Gwangju, South Korea: This time, Caeleb Dressel stands alone in World Swimming Championships history.
The American won his eighth medal on Sunday, helping the United States to silver in the 4x100-metre medley relay after anchor Nathan Adrian got overtaken for gold in the closing metres.
A day after becoming the first swimmer to win three golds in one night at a World Championships for the second time, Dressel set a record with eight medals, including six golds, at the biggest meet after the Olympics.
Two years ago in Hungary, Dressel tied Michael Phelps’ record of seven golds at a single worlds, including three in one night.
Dressel hauled the US from fourth to first on his butterfly leg with a split of 49.28 seconds. Adrian found himself in a three-way fight with Britain and Russia coming down the stretch.
Brit Duncan Scott surged ahead approaching the wall and got there first with a split of 46.14 to Adrian’s 47.60.
Luke Greenbank, Adam Peaty, James Guy and Scott took gold in 3 minutes, 28.10 seconds.
Ryan Murphy, Andrew Wilson, Dressel and Adrian finished in 3:28.45. Russia earned bronze.
Dressel’s golds came in the 50 and 100 free, 50 and 100 butterfly, mixed 4x100 free relay and 4x100 free relay. His other silver was in the mixed 4x100 medley relay.
“He’s a phenomenal talent,” South Africa’s Chad le Clos said. “He seems to get better throughout the days.”
The US team finished atop the medals table with 27, including a leading 14 golds. Australia was second with 19 and five golds.
Simone Manuel completed a sweep of the 50 and 100 freestyles, the first American woman to achieve the feat. She won four golds and six medals overall in the eight-day competition.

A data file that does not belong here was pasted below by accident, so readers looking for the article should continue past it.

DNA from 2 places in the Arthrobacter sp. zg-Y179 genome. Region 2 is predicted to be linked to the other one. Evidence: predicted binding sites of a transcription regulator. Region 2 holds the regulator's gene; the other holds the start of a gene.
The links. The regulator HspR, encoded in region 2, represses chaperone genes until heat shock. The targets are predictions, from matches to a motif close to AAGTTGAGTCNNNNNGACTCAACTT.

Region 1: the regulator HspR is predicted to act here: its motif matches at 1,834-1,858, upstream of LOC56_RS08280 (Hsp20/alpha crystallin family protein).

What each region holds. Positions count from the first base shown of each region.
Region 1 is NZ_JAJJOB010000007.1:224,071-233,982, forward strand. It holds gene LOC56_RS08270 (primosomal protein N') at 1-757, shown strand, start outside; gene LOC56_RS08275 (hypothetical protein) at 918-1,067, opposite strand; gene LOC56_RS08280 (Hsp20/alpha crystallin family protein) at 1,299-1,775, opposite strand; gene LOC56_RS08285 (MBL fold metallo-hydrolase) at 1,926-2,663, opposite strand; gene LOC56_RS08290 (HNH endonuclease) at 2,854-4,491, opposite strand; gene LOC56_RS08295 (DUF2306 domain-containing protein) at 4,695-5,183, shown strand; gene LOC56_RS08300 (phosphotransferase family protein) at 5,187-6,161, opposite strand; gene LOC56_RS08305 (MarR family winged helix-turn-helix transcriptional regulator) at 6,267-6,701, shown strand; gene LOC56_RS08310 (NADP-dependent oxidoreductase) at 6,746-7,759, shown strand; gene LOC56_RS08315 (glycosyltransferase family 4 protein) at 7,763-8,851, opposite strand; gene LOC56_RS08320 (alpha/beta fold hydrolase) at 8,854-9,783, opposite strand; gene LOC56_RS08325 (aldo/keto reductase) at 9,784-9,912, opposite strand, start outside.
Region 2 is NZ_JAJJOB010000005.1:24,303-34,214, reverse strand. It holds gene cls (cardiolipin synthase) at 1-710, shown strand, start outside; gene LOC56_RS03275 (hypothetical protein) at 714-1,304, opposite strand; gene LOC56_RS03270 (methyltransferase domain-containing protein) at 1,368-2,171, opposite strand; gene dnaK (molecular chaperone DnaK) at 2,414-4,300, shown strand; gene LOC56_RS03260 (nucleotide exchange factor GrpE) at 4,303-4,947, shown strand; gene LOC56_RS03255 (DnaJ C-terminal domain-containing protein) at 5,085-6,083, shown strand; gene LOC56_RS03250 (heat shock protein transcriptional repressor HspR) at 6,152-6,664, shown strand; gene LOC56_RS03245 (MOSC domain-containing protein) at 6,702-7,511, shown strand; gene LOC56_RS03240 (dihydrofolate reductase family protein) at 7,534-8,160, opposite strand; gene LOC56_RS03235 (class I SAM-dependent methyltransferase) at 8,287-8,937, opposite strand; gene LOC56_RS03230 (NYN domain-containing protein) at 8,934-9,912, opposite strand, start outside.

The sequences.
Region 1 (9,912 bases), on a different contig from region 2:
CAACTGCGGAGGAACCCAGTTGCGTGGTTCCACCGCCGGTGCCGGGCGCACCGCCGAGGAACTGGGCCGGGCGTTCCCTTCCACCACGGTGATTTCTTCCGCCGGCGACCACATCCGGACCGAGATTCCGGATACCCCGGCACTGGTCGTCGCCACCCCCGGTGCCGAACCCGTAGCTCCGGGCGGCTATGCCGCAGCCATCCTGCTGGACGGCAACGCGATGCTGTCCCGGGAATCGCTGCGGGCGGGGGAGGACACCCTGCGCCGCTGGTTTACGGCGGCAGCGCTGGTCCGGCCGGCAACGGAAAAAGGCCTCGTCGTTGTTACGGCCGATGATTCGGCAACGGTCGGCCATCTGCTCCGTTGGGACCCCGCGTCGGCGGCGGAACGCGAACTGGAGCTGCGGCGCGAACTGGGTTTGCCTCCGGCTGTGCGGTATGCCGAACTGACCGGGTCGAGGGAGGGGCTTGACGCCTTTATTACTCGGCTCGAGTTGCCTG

She came back later to anchor the US to an easy victory in the 4x100 medley relay. Leah Smith, Lilly King, Kelsi Dahlia and Manuel won in 3:50.40, lowering the mark of 3:51.55 set two years ago in Hungary.
Manuel outdid Australia’s Cate Campbell on the final leg, with the Americans winning by 3.02 seconds.
The Aussies settled for silver and Canada took bronze.
In the 50 free, Manuel raced one length of the pool in 24.05. She held off Sarah Sjostrom of Sweden, who took silver in 24.07, and Campbell, who earned bronze in 24.11.
In the 100 free, Manuel topped Campbell and Sjostrom finished third. Manuel’s other medals came in relays: gold in the 4x100 medley and mixed 4x100 free, and silvers in the 4x100 free and 4x200 free.
Lilly King won the 50 breaststroke, giving the American two victories over Russian rival Yuliya Efimova.
They were denied a third meeting when King was disqualified in the heats of the 200 breast for not putting both her hands on the wall at the same time in a turn.
King touched in 29.84, the only swimmer under 30 seconds in the final.
Benedetta Pilato, a 14-year-old Italian, earned a surprise silver in 30 seconds flat and reacted by crying.
“I didn’t know if it was happy tears or sad tears,” King said. “She’s 14, it doesn’t really matter what kind of tears they were, but I was like, ‘It’s OK, you did fine’.”
Efimova, who won the 200 and finished second to King in the 100, settled for bronze in 30.15.
Katinka Hosszu of Hungary extended her domination of the 400 individual medley, becoming the first woman to win five titles in one event. She swam the four-stroke race in 4:30.39 seconds.
Florian Wellbrock of Germany made history with his victory in the 1,500 freestyle. With his earlier win in the 10-kilometer open water race, Wellbrock became the first swimmer to win golds in two sports at a single world championships.
He pulled away going into the final turn to win in 14:36.54.
Mykhailo Romanchuck of Ukraine took silver. Gregorio Paltrinieri of Italy, a two-time champion, earned bronze.
Zane Waddell of South Africa won the 50 backstroke, a non-Olympic event.